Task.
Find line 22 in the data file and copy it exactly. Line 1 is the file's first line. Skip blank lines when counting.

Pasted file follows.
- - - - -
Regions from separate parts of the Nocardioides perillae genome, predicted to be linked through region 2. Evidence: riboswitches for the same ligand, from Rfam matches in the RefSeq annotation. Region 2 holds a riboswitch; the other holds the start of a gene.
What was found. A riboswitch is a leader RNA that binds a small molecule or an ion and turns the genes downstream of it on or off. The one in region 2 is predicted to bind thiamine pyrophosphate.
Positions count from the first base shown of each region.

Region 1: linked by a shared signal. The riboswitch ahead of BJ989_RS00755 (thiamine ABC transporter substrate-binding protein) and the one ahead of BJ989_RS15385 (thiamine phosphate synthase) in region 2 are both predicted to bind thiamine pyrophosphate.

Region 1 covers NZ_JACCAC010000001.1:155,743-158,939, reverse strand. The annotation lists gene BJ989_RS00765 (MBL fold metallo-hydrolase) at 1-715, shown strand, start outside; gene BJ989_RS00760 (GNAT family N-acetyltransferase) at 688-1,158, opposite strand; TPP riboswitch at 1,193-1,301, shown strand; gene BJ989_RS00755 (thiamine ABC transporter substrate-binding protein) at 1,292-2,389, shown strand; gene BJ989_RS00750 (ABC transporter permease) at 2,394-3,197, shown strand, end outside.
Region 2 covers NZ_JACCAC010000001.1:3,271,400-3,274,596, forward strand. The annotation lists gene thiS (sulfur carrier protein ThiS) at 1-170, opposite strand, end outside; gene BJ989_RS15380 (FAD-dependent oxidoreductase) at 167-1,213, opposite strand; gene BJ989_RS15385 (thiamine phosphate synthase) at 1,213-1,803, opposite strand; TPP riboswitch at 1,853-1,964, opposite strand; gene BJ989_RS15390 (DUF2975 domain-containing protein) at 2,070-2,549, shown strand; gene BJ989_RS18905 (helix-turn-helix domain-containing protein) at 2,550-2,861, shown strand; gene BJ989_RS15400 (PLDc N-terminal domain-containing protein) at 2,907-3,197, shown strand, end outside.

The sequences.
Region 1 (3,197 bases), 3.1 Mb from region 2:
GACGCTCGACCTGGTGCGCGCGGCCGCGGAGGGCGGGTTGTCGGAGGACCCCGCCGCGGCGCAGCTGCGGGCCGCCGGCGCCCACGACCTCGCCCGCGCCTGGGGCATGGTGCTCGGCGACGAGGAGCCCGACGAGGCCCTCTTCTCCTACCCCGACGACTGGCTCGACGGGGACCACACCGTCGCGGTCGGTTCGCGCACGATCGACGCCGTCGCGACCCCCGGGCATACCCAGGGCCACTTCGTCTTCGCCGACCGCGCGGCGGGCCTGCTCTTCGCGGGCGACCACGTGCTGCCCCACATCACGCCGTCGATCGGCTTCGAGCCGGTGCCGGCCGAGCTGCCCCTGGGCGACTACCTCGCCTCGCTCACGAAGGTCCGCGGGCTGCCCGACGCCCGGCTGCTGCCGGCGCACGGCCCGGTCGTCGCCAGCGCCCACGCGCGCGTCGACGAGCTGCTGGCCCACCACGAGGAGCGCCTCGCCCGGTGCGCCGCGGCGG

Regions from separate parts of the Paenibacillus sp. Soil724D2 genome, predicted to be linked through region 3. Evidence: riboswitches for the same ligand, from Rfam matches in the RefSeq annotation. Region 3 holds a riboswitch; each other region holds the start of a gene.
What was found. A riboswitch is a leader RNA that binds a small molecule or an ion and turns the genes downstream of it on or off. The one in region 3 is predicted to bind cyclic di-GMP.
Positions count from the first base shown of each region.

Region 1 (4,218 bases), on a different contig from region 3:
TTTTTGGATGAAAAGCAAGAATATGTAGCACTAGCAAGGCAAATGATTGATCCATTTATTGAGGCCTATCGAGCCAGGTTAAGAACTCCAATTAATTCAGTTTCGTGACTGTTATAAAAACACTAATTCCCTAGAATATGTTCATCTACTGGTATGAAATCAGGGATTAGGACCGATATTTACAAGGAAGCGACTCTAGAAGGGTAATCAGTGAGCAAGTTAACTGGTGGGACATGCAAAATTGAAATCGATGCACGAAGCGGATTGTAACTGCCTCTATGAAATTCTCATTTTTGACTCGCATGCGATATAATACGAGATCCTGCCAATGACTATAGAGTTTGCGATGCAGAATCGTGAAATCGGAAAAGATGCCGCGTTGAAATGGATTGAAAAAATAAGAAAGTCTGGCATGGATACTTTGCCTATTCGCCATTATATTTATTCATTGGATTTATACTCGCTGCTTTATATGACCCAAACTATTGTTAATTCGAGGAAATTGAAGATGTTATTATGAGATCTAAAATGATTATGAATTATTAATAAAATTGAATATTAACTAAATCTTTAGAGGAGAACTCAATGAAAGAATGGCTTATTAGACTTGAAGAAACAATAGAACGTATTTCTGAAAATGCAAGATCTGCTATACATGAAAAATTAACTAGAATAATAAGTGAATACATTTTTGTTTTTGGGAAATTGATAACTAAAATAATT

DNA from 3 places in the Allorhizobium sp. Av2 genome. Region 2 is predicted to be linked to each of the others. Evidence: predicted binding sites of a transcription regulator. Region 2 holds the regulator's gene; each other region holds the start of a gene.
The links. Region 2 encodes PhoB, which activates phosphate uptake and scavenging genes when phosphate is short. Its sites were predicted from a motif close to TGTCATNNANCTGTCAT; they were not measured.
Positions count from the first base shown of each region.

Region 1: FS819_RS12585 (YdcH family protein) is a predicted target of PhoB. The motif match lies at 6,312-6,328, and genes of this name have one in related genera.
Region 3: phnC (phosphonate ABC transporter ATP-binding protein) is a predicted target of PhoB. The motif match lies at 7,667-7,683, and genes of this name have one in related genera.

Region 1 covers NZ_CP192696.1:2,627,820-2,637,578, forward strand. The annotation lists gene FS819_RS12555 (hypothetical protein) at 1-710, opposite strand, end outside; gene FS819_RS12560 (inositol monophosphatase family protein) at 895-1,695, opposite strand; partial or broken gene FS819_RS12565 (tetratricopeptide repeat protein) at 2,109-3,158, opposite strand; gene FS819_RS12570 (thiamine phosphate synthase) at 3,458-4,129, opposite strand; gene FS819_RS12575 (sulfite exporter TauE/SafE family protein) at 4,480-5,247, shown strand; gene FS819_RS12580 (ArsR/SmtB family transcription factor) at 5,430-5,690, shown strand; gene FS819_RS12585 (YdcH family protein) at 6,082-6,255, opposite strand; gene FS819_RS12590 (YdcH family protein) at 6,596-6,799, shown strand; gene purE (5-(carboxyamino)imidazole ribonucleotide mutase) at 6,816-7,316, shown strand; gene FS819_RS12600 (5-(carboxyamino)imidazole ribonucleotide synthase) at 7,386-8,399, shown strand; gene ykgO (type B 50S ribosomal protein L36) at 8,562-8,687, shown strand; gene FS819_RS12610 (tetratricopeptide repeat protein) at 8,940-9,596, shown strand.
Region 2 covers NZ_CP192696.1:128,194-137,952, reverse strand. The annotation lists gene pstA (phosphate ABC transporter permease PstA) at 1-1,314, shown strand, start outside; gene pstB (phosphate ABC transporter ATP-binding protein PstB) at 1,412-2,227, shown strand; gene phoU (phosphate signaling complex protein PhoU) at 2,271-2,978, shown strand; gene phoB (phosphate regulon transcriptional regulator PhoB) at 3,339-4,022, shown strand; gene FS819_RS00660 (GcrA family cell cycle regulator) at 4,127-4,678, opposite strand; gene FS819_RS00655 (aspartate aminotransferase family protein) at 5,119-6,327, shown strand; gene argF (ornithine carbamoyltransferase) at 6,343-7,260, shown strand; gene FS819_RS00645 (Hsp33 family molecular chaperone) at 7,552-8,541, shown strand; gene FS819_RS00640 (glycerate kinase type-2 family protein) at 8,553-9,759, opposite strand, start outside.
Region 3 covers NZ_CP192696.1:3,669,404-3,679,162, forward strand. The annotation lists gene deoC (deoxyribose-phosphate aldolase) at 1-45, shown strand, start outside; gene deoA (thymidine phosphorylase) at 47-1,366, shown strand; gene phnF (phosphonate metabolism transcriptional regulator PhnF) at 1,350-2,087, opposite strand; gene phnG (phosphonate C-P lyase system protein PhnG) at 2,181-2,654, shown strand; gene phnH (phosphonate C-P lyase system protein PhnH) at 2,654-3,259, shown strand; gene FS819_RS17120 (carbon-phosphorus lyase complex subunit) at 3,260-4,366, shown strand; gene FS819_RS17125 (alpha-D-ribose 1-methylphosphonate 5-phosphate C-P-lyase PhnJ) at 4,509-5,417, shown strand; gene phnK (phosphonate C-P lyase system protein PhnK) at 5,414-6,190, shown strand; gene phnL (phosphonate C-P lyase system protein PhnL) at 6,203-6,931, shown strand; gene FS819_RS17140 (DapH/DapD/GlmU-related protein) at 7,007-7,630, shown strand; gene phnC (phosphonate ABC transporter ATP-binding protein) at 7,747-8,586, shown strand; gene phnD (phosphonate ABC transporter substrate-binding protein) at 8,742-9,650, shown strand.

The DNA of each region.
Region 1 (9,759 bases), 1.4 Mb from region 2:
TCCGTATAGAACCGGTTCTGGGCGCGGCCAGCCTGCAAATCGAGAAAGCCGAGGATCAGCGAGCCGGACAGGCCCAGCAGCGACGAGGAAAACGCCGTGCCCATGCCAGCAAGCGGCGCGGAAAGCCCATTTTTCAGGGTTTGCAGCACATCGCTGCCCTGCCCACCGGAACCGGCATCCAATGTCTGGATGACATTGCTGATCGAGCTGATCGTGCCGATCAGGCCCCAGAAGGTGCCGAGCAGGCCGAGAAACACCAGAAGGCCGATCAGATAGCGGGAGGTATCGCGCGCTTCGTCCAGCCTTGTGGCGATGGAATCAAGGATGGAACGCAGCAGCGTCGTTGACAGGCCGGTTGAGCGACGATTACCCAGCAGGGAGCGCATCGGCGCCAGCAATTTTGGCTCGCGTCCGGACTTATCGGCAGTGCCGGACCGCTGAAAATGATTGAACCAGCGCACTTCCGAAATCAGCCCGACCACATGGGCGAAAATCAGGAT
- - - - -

Region 3 covers NZ_CP192696.1:3,669,404-3,679,162, forward strand. The annotation lists gene deoC (deoxyribose-phosphate aldolase) at 1-45, shown strand, start outside; gene deoA (thymidine phosphorylase) at 47-1,366, shown strand; gene phnF (phosphonate metabolism transcriptional regulator PhnF) at 1,350-2,087, opposite strand; gene phnG (phosphonate C-P lyase system protein PhnG) at 2,181-2,654, shown strand; gene phnH (phosphonate C-P lyase system protein PhnH) at 2,654-3,259, shown strand; gene FS819_RS17120 (carbon-phosphorus lyase complex subunit) at 3,260-4,366, shown strand; gene FS819_RS17125 (alpha-D-ribose 1-methylphosphonate 5-phosphate C-P-lyase PhnJ) at 4,509-5,417, shown strand; gene phnK (phosphonate C-P lyase system protein PhnK) at 5,414-6,190, shown strand; gene phnL (phosphonate C-P lyase system protein PhnL) at 6,203-6,931, shown strand; gene FS819_RS17140 (DapH/DapD/GlmU-related protein) at 7,007-7,630, shown strand; gene phnC (phosphonate ABC transporter ATP-binding protein) at 7,747-8,586, shown strand; gene phnD (phosphonate ABC transporter substrate-binding protein) at 8,742-9,650, shown strand.